Biosafety Emergency Procedures
Aerosols can be generated when biologically active material is spilled outside a biological safety cabinet; therefore prompt thorough clean-up is required. Preparedness is essential to achieve this. The laboratory director is responsible for discerning what disinfectants are most effective against the biologically active materials used in their laboratory and for ensuring that these disinfectants are readily available. Appendix II offers a brief description of disinfectants and their characteristics.
Spills of BSL - 1 Materials
- Clean-up of BSL-1 spills can be performed by all biology department employees including student workers.
- Wear disposable gloves
- Place paper towels soaked with disinfectant over the spill area and then put the towels in a plastic bag for disposal.
- Using fresh paper towels soaked with disinfectant, clean the spill area and allow to air dry. Prevent others from walking on the surface until it dries
Clean-up of BSL 2 spills should be performed either by biology faculty or staff or by student workers under their immediate supervision. Personal protective equipment should be worn while cleaning up including goggles or faceshield, lab coat or disposable sleeves or smock, and might also include disposable shoe covers depending on the extent of the spill.
- Alert others so that they can avoid the spill.
- Cover the spill with paper towels.
- Using a freshly prepared solution of 1:10 bleach or other disinfectant known to be effective against the spilled BSL-2 material, carefully pour the chosen disinfectant around the edges of the spill and then into the spill. Avoid splashing.
- Allow the disinfectant or bleach to cover the spill area for at least 20 minutes.
- Wiping from the outside in, use paper towels to wipe up the spill. Place the paper towels in an orange biohazard bag.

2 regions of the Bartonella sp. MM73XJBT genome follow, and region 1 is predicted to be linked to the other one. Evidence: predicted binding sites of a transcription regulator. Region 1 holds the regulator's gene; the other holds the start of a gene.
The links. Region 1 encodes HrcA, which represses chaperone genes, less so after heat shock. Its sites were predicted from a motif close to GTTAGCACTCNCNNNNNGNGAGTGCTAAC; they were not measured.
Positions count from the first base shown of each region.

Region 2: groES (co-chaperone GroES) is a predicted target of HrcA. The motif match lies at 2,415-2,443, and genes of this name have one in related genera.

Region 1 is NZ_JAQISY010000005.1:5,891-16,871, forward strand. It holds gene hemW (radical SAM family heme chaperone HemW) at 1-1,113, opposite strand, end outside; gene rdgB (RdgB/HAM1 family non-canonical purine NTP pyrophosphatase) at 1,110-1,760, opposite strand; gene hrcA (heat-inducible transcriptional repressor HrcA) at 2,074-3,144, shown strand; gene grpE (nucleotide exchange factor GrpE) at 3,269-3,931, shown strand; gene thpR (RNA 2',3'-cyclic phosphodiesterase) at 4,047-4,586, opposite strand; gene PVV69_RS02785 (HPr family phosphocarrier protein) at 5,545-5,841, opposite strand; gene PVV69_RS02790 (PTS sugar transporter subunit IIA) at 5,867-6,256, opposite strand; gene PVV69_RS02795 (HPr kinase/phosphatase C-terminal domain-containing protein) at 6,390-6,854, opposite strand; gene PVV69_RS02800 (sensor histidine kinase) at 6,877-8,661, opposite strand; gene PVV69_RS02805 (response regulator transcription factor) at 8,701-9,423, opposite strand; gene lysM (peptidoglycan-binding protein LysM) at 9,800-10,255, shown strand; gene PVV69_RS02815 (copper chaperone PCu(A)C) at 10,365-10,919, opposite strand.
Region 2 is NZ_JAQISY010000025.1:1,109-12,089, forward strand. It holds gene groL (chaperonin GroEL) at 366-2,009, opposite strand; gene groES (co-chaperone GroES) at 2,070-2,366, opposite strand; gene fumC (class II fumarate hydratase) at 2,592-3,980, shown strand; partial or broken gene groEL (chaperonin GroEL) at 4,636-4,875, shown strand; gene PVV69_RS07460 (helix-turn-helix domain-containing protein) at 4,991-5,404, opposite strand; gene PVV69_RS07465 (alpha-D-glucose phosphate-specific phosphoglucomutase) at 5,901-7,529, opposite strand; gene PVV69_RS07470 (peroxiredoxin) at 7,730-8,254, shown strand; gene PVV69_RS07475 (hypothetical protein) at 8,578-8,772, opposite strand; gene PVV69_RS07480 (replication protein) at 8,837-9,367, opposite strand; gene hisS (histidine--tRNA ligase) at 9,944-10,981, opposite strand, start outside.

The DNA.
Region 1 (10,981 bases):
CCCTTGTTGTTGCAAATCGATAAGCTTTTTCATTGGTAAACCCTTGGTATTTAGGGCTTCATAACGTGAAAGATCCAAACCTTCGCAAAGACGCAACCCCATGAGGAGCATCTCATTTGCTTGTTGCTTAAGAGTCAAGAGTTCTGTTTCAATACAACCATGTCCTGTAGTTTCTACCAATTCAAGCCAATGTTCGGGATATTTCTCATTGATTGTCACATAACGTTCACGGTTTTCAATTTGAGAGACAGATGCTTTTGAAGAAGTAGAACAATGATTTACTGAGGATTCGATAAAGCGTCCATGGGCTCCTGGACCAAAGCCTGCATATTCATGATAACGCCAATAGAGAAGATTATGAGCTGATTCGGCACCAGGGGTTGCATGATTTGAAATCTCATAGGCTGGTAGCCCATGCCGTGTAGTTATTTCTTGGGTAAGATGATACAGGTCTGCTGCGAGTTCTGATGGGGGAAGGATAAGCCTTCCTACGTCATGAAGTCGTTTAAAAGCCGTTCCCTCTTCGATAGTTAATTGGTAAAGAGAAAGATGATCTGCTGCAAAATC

- After the spill has been wiped up, use new paper towels soaked in disinfectant to clean the spill area. Place all paper towels in the orange biohazard bag and seal the bag. Bring the bag to NSC 229 for autoclaving.
Direct contact-clothing, skin and eyes
Direct contact with broken skin or mucous membranes with biologically active material is of serious concern. The affected area should be washed copiously with water. Use of the eyewash is required if the splash contaminated the eye. If the material was a BSL-2 organism or the eyewash was used to decontaminate an eye, Life Safety should be called to escort the victim to Health Services. An accident/injury form should be completed within 24 hours.
Contaminated clothing should be removed as soon as possible. If the contamination is from BSL-2 organisms, the clothing and skin should be decontaminated immediately with a disinfectant that effectively kills the organism without serious adverse effects to the individual. For that reason, aldehydes cannot be used as disinfectants. Hypochlorites and alcohols can cause skin irritation. Quaternary ammonium salt disinfectants are generally the best choice of disinfectants for skin or clothing and are available as surface disinfectants in laboratories. After soaking with the disinfectant, contaminated clothing should be washed in hot water as soon as possible.